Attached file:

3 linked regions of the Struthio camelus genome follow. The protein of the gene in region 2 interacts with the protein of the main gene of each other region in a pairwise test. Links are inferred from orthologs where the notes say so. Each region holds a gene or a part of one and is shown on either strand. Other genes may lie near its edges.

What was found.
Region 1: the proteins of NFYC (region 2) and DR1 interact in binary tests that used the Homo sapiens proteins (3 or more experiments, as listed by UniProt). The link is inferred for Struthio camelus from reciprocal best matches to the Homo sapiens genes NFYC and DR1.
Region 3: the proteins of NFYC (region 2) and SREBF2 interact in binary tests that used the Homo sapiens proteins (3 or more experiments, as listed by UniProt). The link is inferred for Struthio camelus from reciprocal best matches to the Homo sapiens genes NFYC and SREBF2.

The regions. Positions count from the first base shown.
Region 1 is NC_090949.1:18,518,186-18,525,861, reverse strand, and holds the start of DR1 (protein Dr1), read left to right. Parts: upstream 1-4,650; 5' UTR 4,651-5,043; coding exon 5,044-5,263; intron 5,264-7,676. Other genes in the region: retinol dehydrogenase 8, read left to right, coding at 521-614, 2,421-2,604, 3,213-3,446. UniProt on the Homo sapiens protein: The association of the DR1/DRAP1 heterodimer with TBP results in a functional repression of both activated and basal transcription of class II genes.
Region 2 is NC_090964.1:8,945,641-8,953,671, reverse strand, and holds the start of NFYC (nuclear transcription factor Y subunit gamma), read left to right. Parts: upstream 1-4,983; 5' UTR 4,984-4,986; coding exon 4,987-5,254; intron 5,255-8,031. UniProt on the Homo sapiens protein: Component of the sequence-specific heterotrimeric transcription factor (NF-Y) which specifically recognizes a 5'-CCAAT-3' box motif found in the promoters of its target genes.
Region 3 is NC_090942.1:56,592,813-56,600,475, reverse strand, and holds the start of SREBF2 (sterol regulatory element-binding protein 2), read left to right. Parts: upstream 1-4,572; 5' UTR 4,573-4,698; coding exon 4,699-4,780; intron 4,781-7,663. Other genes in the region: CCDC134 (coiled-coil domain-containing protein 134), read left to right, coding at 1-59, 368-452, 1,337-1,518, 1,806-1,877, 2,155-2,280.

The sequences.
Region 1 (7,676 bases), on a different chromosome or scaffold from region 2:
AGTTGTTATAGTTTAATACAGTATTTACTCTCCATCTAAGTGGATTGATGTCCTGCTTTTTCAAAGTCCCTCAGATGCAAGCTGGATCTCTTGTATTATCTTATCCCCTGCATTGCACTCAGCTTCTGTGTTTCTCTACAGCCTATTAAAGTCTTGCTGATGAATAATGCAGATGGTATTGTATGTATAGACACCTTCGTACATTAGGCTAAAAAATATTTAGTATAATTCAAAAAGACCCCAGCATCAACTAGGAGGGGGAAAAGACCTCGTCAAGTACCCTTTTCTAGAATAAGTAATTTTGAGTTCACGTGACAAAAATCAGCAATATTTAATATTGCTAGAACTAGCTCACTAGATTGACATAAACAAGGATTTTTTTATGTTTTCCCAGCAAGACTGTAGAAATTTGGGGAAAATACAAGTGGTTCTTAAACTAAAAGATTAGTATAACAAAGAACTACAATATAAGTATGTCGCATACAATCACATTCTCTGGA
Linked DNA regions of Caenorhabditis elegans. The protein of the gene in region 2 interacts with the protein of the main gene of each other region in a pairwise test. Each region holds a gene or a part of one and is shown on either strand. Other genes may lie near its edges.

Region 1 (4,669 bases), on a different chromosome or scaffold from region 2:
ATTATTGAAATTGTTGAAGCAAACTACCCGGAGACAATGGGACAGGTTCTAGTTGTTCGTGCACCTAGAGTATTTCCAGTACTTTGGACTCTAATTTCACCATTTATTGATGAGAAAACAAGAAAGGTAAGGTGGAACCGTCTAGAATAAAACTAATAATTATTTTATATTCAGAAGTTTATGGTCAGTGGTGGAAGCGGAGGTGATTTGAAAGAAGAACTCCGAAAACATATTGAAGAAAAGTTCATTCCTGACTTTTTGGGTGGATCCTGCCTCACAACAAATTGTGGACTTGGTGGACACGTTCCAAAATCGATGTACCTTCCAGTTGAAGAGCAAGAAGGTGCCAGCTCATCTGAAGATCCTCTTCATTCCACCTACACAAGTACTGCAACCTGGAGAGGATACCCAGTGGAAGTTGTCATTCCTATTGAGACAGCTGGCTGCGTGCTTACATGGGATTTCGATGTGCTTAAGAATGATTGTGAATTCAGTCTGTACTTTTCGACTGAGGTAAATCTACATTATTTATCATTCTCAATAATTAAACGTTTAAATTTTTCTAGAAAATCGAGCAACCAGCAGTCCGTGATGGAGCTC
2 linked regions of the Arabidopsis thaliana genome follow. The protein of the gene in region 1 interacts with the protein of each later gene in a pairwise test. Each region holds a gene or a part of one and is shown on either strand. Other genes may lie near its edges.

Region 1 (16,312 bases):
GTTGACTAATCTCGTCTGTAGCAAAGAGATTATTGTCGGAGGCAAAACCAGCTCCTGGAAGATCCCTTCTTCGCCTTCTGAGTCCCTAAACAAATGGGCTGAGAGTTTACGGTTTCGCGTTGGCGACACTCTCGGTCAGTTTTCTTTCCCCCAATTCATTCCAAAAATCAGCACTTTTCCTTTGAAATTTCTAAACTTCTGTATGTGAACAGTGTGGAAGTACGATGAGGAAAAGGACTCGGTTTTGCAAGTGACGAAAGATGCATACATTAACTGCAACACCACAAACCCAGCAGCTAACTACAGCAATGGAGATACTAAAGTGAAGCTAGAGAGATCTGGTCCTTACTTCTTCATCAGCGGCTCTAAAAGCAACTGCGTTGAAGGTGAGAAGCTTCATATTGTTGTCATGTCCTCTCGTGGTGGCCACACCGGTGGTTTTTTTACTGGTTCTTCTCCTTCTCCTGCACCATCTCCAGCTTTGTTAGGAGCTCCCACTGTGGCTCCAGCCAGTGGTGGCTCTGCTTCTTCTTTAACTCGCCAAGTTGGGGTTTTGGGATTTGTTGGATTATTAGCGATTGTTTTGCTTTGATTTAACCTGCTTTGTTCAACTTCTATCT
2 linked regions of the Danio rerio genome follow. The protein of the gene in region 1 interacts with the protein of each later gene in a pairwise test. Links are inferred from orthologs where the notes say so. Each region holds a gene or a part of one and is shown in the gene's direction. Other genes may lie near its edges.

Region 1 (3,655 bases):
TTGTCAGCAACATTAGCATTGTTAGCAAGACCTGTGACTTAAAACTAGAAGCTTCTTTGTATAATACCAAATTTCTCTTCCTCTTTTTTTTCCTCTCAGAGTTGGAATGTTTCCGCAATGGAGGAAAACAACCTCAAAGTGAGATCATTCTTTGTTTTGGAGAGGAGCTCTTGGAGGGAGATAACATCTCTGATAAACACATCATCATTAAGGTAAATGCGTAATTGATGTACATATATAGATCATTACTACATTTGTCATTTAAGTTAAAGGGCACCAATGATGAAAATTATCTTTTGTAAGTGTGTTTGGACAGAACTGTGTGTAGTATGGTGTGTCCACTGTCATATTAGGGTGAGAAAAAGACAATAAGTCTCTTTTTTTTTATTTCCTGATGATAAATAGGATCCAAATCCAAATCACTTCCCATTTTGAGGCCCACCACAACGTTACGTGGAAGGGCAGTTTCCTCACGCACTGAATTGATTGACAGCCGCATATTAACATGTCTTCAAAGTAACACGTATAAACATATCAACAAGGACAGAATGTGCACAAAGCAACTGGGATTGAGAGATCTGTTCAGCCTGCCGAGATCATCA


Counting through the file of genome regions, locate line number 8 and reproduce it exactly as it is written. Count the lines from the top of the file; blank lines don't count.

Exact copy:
Region 3 is NC_090942.1:56,592,813-56,600,475, reverse strand, and holds the start of SREBF2 (sterol regulatory element-binding protein 2), read left to right. Parts: upstream 1-4,572; 5' UTR 4,573-4,698; coding exon 4,699-4,780; intron 4,781-7,663. Other genes in the region: CCDC134 (coiled-coil domain-containing protein 134), read left to right, coding at 1-59, 368-452, 1,337-1,518, 1,806-1,877, 2,155-2,280.